Recurrence of cervical intraepithelial lesions after thermo-coagulation in HIV-positive and HIV-negative Nigerian women

Emmanuel A. Oga, Jessica P. Brown, Clayton Brown, Eileen Dareng, Victor Adekanmbi, Michael Odutola, Olayinka Olaniyan, Richard Offiong, Kayode Obende, Ayodele Stephen Adewole, Achara Peter, Patrick Dakum, Clement Adebamowo

Research output: Contribution to journalArticlepeer-review

26 Scopus citations


Background: The burden of cervical cancer remains huge globally, more so in sub-Saharan Africa. Effectiveness of screening, rates of recurrence following treatment and factors driving these in Africans have not been sufficiently studied. The purpose of this study therefore was to investigate factors associated with recurrence of cervical intraepithelial lesions following thermo-coagulation in HIV-positive and HIV-negative Nigerian women using Visual Inspection with Acetic Acid (VIA) or Lugol's Iodine (VILI) for diagnosis. Methods: A retrospective cohort study was conducted, recruiting participants from the cervical cancer "see and treat" program of IHVN. Data from 6 sites collected over a 4-year period was used. Inclusion criteria were: age =18 years, baseline HIV status known, VIA or VILI positive and thermo-coagulation done. Logistic regression was performed to examine the proportion of women with recurrence and to examine factors associated with recurrence. Results: Out of 177 women included in study, 67.8 % (120/177) were HIV-positive and 32.2 % (57/177) were HIV-negative. Recurrence occurred in 16.4 % (29/177) of participants; this was 18.3 % (22/120) in HIV-positive women compared to 12.3 % (7/57) in HIV-negative women but this difference was not statistically significant (p-value 0.31). Women aged =30 years were much less likely to develop recurrence, adjusted OR = 0.34 (95 % CI = 0.13, 0.92). Among HIV-positive women, CD4 count < 200cells/mm3 was associated with recurrence, adjusted OR = 5.47 (95 % CI = 1.24, 24.18). Conclusion: Recurrence of VIA or VILI positive lesions after thermo-coagulation occurs in a significant proportion of women. HIV-positive women with low CD4 counts are at increased risk of recurrent lesions and may be related to immunosuppression.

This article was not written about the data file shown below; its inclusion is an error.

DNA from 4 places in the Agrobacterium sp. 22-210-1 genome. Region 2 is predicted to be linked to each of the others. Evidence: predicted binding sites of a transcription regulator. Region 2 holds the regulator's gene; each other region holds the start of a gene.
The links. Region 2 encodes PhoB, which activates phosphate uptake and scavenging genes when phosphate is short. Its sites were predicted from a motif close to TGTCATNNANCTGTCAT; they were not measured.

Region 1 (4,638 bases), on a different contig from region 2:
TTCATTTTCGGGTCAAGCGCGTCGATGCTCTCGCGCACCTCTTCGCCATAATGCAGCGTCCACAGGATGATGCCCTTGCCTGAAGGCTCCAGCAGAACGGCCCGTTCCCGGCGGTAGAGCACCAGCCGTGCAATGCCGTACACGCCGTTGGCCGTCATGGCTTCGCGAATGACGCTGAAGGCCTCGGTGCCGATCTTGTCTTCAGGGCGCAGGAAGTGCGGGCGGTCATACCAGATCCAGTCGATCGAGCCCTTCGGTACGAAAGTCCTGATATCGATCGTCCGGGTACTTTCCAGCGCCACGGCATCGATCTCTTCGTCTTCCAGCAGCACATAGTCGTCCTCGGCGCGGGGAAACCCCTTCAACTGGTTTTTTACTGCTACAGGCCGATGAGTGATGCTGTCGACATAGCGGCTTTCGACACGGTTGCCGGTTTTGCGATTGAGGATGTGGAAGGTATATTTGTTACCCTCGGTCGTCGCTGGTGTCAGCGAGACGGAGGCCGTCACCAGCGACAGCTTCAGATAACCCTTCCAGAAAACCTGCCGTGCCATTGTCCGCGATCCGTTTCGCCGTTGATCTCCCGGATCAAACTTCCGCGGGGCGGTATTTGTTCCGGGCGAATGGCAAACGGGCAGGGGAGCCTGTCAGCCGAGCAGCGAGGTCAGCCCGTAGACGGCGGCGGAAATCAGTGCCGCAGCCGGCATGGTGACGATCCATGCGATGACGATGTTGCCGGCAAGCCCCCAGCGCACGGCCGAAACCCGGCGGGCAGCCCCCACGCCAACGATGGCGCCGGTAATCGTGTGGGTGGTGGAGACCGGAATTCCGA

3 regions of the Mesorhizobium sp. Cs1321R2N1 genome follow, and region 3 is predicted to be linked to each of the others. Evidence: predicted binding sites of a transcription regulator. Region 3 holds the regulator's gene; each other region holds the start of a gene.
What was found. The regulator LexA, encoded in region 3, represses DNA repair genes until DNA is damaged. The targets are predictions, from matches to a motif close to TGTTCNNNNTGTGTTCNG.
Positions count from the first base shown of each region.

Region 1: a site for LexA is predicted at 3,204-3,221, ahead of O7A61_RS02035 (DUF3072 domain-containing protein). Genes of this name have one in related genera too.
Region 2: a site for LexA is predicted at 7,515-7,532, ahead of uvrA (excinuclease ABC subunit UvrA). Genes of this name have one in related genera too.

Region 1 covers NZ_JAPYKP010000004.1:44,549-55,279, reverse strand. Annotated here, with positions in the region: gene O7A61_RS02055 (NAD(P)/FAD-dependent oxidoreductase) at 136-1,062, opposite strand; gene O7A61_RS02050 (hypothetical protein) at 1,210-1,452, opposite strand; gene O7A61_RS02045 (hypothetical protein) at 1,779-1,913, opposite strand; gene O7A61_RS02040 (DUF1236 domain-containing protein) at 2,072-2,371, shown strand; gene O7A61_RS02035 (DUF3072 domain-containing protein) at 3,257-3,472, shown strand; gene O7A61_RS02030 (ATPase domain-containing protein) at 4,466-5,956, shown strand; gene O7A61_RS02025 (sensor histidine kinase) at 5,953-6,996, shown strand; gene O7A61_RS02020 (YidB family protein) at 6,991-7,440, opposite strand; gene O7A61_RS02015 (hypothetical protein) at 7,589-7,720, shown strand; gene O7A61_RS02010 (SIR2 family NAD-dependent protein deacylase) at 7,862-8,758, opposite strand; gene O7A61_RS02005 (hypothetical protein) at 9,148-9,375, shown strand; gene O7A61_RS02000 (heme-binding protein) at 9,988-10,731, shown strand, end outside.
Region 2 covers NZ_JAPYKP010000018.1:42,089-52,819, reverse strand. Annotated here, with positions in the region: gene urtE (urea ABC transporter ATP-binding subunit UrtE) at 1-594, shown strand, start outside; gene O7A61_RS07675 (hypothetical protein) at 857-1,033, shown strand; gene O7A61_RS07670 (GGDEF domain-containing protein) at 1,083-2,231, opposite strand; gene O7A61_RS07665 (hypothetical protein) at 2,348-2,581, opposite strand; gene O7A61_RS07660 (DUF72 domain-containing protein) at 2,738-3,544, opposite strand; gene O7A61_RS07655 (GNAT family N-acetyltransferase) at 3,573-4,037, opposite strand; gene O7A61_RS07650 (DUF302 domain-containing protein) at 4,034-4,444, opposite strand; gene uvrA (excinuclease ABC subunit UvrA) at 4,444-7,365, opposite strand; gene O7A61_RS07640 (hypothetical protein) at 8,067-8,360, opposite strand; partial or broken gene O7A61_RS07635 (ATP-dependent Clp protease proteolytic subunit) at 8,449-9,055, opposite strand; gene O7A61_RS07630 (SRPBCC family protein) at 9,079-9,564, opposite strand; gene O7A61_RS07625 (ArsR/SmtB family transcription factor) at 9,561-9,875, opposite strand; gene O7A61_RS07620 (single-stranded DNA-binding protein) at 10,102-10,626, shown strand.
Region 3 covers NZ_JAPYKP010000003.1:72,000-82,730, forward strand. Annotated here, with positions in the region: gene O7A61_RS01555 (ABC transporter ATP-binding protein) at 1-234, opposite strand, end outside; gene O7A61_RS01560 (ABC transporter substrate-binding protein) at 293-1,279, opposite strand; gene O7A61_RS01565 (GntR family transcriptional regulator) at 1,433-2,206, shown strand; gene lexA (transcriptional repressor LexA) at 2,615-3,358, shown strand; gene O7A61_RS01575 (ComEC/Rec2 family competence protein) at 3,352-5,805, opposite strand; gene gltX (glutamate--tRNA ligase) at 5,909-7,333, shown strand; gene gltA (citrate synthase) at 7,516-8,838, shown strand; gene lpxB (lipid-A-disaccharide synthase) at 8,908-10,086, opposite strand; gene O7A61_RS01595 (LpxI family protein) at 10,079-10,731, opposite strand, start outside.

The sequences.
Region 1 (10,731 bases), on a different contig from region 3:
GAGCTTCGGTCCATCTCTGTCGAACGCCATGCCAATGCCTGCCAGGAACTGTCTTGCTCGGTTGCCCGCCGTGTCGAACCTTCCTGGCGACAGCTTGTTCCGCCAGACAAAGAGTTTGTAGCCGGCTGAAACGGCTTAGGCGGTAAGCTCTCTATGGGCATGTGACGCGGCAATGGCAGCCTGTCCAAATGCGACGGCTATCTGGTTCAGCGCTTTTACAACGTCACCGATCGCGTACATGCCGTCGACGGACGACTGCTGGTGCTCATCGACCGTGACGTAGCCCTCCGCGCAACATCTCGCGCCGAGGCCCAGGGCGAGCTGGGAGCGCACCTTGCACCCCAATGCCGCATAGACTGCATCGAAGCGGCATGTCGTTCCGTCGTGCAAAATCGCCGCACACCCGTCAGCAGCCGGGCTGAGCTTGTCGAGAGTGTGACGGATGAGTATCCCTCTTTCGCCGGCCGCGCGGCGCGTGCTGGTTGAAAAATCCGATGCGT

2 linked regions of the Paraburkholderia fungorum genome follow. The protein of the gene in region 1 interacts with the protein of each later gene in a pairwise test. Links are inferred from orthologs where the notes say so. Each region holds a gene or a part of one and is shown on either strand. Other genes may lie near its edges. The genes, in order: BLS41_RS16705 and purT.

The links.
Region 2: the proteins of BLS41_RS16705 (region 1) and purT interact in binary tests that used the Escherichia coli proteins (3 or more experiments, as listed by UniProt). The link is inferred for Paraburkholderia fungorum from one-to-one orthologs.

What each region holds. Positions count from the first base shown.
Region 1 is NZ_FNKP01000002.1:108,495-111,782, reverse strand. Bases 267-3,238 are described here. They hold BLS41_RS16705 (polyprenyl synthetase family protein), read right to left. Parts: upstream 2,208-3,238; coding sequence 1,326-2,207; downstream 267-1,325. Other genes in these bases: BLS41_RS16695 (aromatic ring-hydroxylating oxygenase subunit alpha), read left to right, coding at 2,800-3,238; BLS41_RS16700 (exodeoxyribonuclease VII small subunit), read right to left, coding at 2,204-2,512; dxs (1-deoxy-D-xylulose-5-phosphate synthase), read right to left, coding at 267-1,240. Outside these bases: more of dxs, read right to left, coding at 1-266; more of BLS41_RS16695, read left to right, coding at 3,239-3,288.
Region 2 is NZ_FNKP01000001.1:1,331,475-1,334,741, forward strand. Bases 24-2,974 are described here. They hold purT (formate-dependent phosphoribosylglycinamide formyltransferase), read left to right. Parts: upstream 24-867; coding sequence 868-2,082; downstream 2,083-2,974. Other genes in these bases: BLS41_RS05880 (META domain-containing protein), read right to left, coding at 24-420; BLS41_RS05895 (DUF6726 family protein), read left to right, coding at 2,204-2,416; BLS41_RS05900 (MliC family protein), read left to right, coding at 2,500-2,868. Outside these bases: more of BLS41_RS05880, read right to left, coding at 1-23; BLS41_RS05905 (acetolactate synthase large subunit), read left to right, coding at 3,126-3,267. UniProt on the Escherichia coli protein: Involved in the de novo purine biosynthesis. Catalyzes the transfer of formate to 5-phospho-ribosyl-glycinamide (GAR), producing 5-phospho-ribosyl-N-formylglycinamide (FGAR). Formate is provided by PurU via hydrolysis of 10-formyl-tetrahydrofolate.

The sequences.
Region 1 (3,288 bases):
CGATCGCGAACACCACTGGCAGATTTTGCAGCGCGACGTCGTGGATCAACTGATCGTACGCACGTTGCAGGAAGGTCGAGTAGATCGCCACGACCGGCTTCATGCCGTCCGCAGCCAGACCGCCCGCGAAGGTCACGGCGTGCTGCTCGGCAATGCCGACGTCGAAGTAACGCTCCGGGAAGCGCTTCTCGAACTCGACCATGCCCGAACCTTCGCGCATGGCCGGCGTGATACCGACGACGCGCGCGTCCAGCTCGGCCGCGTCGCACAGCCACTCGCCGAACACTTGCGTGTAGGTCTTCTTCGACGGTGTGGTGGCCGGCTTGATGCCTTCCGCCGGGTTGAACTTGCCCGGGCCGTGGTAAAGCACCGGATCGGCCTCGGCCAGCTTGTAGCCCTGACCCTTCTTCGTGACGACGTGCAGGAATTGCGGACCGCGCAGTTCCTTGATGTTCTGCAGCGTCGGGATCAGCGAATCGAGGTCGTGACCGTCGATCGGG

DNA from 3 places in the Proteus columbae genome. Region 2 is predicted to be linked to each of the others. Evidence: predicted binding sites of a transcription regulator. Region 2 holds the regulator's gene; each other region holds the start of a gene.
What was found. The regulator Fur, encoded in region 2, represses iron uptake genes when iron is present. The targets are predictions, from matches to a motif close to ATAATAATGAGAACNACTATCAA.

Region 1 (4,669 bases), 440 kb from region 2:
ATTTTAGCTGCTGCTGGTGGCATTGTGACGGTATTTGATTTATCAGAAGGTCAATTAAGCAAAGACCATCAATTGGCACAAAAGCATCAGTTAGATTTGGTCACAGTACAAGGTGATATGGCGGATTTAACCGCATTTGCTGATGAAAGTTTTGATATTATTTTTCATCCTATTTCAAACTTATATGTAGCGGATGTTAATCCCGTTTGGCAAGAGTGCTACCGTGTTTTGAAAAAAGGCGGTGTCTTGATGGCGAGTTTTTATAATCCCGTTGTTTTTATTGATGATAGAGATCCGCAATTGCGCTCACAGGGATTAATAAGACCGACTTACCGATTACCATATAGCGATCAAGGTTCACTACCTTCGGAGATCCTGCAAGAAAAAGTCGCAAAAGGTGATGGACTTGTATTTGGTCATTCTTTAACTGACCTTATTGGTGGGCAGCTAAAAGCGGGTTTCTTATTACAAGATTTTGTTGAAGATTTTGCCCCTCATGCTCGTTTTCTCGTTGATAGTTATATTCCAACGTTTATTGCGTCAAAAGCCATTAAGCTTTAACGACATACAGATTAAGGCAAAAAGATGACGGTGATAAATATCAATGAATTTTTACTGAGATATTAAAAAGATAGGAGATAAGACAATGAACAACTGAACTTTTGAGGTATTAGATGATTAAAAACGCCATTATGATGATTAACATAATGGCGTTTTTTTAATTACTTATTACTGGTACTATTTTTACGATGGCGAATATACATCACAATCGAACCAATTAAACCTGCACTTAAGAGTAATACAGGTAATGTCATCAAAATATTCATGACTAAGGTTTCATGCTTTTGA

Original languageEnglish (US)
Article number25
JournalBMC Women's Health
Issue number1
StatePublished - 2016
Externally publishedYes


  • Ablation
  • Acetic acid
  • Cervical Intraepithelial Neoplasia (CIN)
  • Cervical Intraepithelial lesions
  • Cervical cancer
  • Cold coagulation
  • HIV
  • Lugol's Iodine
  • Recurrence
  • See-and-treat and Nigeria
  • Thermo-coagulation
  • Visual inspection

ASJC Scopus subject areas

  • Reproductive Medicine
  • Obstetrics and Gynecology


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